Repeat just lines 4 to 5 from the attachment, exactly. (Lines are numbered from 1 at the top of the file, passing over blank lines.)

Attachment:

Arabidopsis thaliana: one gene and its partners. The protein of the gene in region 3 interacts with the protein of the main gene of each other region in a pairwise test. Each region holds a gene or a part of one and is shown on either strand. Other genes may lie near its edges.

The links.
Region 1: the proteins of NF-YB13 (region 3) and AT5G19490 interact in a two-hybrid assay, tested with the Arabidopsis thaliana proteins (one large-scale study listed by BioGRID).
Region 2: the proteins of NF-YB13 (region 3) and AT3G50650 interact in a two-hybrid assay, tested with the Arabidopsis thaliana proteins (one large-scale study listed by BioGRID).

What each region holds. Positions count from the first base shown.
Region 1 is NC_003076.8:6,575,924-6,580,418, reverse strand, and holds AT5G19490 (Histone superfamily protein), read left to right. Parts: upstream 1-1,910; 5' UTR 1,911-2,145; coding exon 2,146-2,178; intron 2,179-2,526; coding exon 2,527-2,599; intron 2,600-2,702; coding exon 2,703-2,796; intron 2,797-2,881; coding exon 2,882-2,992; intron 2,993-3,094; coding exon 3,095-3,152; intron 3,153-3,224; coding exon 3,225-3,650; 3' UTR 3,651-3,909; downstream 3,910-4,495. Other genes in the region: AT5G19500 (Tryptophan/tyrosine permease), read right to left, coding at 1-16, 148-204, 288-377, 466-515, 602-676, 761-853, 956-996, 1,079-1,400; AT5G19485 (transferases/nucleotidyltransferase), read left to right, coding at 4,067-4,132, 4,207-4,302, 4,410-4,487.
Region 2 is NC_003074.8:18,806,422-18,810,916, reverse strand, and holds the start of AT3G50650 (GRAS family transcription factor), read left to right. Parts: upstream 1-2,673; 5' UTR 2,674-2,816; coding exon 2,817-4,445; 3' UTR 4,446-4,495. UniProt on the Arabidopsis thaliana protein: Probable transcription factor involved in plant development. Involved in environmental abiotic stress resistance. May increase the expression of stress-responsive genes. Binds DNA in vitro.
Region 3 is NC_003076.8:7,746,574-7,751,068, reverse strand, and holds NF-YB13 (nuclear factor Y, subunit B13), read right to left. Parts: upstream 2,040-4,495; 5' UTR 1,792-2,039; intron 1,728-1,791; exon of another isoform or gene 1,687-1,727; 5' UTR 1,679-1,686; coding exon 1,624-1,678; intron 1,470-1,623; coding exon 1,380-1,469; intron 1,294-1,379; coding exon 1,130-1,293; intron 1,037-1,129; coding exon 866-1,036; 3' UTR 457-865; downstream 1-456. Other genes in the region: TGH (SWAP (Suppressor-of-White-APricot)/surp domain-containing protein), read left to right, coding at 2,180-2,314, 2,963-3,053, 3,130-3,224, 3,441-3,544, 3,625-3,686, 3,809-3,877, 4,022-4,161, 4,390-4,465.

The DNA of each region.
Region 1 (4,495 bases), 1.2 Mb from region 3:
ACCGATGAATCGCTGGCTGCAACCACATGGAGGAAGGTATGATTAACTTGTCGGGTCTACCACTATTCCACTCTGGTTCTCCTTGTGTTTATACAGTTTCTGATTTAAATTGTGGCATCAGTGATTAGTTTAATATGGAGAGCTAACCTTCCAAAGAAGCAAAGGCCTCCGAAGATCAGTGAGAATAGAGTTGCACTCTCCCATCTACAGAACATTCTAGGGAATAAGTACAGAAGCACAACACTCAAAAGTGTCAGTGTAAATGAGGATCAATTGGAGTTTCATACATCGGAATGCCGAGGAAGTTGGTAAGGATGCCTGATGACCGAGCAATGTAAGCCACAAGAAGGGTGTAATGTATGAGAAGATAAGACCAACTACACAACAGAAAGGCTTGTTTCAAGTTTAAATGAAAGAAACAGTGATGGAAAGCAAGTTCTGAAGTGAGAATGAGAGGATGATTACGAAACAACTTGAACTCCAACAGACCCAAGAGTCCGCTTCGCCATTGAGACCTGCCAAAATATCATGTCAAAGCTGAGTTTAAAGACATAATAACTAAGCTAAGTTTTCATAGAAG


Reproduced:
Region 2: the proteins of NF-YB13 (region 3) and AT3G50650 interact in a two-hybrid assay, tested with the Arabidopsis thaliana proteins (one large-scale study listed by BioGRID).

What each region holds. Positions count from the first base shown.